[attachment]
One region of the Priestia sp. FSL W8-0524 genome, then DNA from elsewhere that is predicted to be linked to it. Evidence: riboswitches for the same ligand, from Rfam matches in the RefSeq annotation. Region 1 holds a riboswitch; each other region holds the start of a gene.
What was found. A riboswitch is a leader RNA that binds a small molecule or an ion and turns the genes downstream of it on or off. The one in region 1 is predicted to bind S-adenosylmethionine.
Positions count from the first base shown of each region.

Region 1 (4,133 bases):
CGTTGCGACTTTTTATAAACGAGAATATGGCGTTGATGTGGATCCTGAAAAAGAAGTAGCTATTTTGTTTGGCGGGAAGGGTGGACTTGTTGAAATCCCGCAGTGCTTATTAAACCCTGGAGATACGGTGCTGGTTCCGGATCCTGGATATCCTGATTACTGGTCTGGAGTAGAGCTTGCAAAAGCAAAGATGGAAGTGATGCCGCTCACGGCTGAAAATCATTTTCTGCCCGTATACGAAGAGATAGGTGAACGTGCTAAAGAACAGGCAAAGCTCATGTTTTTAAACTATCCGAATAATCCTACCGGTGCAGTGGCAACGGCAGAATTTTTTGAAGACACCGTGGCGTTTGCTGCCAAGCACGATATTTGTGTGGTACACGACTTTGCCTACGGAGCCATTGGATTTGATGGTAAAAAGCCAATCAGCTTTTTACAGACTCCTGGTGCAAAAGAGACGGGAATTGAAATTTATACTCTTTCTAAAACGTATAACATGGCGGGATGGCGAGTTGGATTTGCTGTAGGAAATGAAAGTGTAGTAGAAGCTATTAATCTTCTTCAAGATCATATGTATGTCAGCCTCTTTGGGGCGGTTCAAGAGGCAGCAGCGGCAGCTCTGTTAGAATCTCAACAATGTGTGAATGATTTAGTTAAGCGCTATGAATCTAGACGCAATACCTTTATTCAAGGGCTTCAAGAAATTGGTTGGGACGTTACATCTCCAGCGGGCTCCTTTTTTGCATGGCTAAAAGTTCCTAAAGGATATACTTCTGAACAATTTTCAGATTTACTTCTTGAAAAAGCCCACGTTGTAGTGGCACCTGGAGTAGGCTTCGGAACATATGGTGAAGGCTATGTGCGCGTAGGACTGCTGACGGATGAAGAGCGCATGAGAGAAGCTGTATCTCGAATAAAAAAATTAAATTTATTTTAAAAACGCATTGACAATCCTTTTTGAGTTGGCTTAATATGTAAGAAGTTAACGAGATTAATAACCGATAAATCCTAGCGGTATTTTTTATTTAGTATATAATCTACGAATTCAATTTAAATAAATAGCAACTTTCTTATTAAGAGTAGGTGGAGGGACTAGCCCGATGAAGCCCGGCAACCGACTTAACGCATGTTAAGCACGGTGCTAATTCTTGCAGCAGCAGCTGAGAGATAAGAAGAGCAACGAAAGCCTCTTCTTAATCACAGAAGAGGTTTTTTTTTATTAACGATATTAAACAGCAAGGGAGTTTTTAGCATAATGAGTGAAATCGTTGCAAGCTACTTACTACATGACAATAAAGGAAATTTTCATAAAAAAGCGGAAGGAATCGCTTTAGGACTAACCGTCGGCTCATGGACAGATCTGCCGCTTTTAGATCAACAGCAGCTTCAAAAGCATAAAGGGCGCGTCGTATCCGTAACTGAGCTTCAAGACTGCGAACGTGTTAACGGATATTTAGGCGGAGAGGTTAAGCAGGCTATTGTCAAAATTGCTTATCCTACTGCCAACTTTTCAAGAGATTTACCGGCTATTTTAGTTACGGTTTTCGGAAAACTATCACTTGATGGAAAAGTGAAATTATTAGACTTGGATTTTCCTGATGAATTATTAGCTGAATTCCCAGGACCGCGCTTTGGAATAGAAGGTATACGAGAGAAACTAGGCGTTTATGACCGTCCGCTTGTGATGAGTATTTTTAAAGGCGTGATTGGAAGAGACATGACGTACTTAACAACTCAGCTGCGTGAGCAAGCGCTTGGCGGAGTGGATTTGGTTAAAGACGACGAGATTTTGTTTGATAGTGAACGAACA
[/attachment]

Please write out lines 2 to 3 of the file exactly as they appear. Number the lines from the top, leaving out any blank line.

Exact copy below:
What was found. A riboswitch is a leader RNA that binds a small molecule or an ion and turns the genes downstream of it on or off. The one in region 1 is predicted to bind S-adenosylmethionine.
Positions count from the first base shown of each region.